Dr. J.M. Ainscough

Dr. J.M. Ainscough

ABOUT ME

I give first-class professional tuition in piano, classical pipe organ, music theory, advanced composition plus choral conducting and choral rehearsal techniques. I have more than thirty-five years' successful experience in an extensive private practice and in prestigious public and other independent schools. My pupils often study with me for many years, flourishing musically, academically and personally. I have a notably high rate of success in preparation of young organ pupils for collegiate organ scholarships at both Oxford and Cambridge universities.

I can offer places to well-motivated adults and children, from absolute beginners up to those seeking music conservatoire and university entrance plus 'Advanced' Certificate and professional performance diplomas.

I work under my maiden name, although I am married and have a family, as all my qualifications have been gained under that name; also, having a surname beginning with "A" can be useful, especially when being listed as a teacher by music and instrumental retailers, etc.! My website URL plays on a Latin word which can be translated as "voice, instrument or organ", which seemed apposite.

MEETING THE PROSPECTIVE NEW PUPIL

Prospective private pupils are invited to contact me with a view to arrangement of a meeting wherein there is ample opportunity to discuss aims and objectives and to ask any questions which they may wish to put forward. This consultation is without cost and obligation and is most definitely not a formal audition, but, given the limited number of places available in a representative year, I will look for some evidence of the applicant's potential plus a high level of motivation and commitment. An opportunity to play the piano at such a meeting is offered to prospective new pupils who have prior experience, but this should not regard this as being compulsory.

MY TEACHING BASE

I am in the midst of a house move in the Leatherhead area of the County of Surrey, in South-East England, near Junctions Nine and Ten of the M25 London orbital motorway, the A3 London-Portsmouth Road and the A24 London-Worthing Road; both London Heathrow (LHR/EGLL) and London Gatwick (LGW/EGKK) airports are approximately thirty minutes' drive from Leatherhead. Trains from London (Waterloo and Victoria) for Dorking, Horsham and Guildford call at Ashtead and Leatherhead; trains from London (Waterloo) for Guildford call at Oxshott; trains on the Redhill-Guildford-Reading line call at Dorking (Deepdene), close by the main Dorking station.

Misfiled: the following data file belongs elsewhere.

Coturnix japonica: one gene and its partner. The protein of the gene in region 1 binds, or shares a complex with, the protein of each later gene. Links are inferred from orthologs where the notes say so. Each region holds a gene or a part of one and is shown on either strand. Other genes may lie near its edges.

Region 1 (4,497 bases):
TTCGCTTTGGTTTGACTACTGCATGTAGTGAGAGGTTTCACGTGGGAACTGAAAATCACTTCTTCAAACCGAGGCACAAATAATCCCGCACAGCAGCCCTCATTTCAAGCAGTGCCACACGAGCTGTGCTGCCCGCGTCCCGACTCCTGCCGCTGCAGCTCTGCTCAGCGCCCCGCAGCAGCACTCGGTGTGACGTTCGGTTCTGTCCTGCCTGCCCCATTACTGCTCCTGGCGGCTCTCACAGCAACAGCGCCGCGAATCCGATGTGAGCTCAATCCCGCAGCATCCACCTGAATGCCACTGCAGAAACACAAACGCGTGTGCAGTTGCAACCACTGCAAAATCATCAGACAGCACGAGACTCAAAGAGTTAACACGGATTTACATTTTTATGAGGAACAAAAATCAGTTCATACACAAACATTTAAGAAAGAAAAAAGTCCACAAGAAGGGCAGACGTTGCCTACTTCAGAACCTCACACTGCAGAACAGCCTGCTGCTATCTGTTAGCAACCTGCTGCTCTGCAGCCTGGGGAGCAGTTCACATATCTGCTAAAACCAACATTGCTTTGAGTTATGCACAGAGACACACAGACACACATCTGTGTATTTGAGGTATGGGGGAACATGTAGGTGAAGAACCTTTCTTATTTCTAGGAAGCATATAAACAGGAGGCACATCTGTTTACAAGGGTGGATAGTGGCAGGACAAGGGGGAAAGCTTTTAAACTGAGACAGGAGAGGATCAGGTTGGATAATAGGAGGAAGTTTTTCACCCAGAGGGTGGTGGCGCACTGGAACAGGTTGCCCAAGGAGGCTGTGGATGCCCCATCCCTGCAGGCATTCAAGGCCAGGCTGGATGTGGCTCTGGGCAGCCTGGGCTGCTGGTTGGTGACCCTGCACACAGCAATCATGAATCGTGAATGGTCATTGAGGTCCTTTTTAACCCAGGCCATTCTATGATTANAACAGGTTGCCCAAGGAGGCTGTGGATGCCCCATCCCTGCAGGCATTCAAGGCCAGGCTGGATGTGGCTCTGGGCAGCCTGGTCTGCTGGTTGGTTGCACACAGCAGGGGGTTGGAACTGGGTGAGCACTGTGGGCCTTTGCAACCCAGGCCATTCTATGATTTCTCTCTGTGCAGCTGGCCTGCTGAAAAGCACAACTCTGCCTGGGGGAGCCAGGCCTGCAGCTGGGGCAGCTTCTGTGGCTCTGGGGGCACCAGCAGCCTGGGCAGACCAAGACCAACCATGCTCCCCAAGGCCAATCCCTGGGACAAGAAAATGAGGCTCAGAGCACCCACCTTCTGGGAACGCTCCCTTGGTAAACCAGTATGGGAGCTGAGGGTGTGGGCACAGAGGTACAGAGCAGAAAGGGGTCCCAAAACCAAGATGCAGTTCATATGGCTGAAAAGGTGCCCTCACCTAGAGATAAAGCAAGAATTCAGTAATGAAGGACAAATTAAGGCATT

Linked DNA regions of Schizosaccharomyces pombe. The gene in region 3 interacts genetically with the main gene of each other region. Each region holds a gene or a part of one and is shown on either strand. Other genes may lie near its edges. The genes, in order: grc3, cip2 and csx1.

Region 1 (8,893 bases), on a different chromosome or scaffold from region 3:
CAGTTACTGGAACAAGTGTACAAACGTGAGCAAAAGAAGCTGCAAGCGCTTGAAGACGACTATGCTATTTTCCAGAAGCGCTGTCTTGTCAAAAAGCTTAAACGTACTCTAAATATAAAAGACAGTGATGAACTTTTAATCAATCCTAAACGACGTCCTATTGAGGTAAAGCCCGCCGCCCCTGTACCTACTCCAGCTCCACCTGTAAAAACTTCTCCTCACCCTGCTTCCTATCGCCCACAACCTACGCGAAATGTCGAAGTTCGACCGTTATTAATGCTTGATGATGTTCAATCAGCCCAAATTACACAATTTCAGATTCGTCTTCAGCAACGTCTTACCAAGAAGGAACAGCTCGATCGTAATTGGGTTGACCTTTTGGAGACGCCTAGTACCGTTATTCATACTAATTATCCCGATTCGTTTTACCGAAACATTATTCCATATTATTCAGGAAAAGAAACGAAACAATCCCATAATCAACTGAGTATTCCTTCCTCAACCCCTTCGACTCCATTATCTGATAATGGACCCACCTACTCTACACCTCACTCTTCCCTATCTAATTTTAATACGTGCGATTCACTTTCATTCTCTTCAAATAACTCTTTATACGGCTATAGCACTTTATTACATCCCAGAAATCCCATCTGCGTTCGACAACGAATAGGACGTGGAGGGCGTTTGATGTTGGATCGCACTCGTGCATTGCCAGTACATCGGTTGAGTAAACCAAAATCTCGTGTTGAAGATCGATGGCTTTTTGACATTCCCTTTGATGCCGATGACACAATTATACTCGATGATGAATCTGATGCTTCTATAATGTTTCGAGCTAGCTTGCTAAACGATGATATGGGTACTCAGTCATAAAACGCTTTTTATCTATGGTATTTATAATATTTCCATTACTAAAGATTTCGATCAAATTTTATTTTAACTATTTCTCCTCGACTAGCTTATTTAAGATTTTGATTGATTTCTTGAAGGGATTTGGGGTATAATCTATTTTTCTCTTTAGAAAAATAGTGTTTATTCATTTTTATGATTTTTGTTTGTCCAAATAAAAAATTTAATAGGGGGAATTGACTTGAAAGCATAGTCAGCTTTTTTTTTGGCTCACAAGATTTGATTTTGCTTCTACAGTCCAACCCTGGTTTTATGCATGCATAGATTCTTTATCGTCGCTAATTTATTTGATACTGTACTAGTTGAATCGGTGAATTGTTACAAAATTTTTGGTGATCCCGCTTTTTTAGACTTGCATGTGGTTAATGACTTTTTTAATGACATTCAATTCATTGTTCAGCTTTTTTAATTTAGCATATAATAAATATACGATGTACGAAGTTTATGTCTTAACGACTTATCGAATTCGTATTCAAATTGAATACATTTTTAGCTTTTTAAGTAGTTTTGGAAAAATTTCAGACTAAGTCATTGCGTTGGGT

Contact Information

Map

Additional User Information

Disclosure and Barring Service: Yes

Qualification: LTCL, GTCL (1st Class Hons), FTCL, M.Mus. (London, Composition), Ph.D. (Su

Other Information

Other Categories:

Piano Teachers

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    PIANO LESSONS FOR ADVANCED STUDENTS WITH HIGHLY




Did You Know Piano Facts

1350
Towards the middle of the fourteenth century German wire smiths began drawing wire through steel plates, and this method continued until the beginning of the nineteenth century. Iron, gold, silver, brass, gut, horsehair and recently nylon have been used for strings on many different instruments. The earliest use of steel wire occurred in 1735 in Wales, but is not thought to have been used for the stringing of instruments. The Broadwood piano company stated that they were using steel wire in 1815 from Germany and Britain, but this has not been confirmed. According to the Oxford Companion, it was in 1819 that Brockedon began drawing steel wire through holes in diamonds and rubies. Before 1834 wire for instruments was made either from iron or brass, until Webster of Birmingham introduced steel wire. The firm seems to have been called Webster and Horsfall, but later the best wire is said to have come from Nuremberg and later still from Berlin. Wire has been plated in gold, silver, and platinum to stop rusting and plated wire can still be bought, but polished wire is best. In 1862 Broadwood claimed that a Broadwood grand would take a strain of about 17 tons, with the steel strings taking 150 pounds each. There had been many makers, but it was not until 1883 that the now-famous wire-making firm of Roslau began in West Germany. According to Wolfenden, by 1893 one firm claimed their wire had a breaking strain for gauge 13 of 325 pounds. The same maker gives some earlier dates for the breaking strain of gauge 13: 1867 - 226 pounds; 1873 - 232 pounds; 1876 - 265 pounds; and 1884 - 275 pounds. Wolfenden said:"These samples were, of course, specially drawn for competition and commercial wire of this gauge cannot even now be trusted to reach above 260 pounds."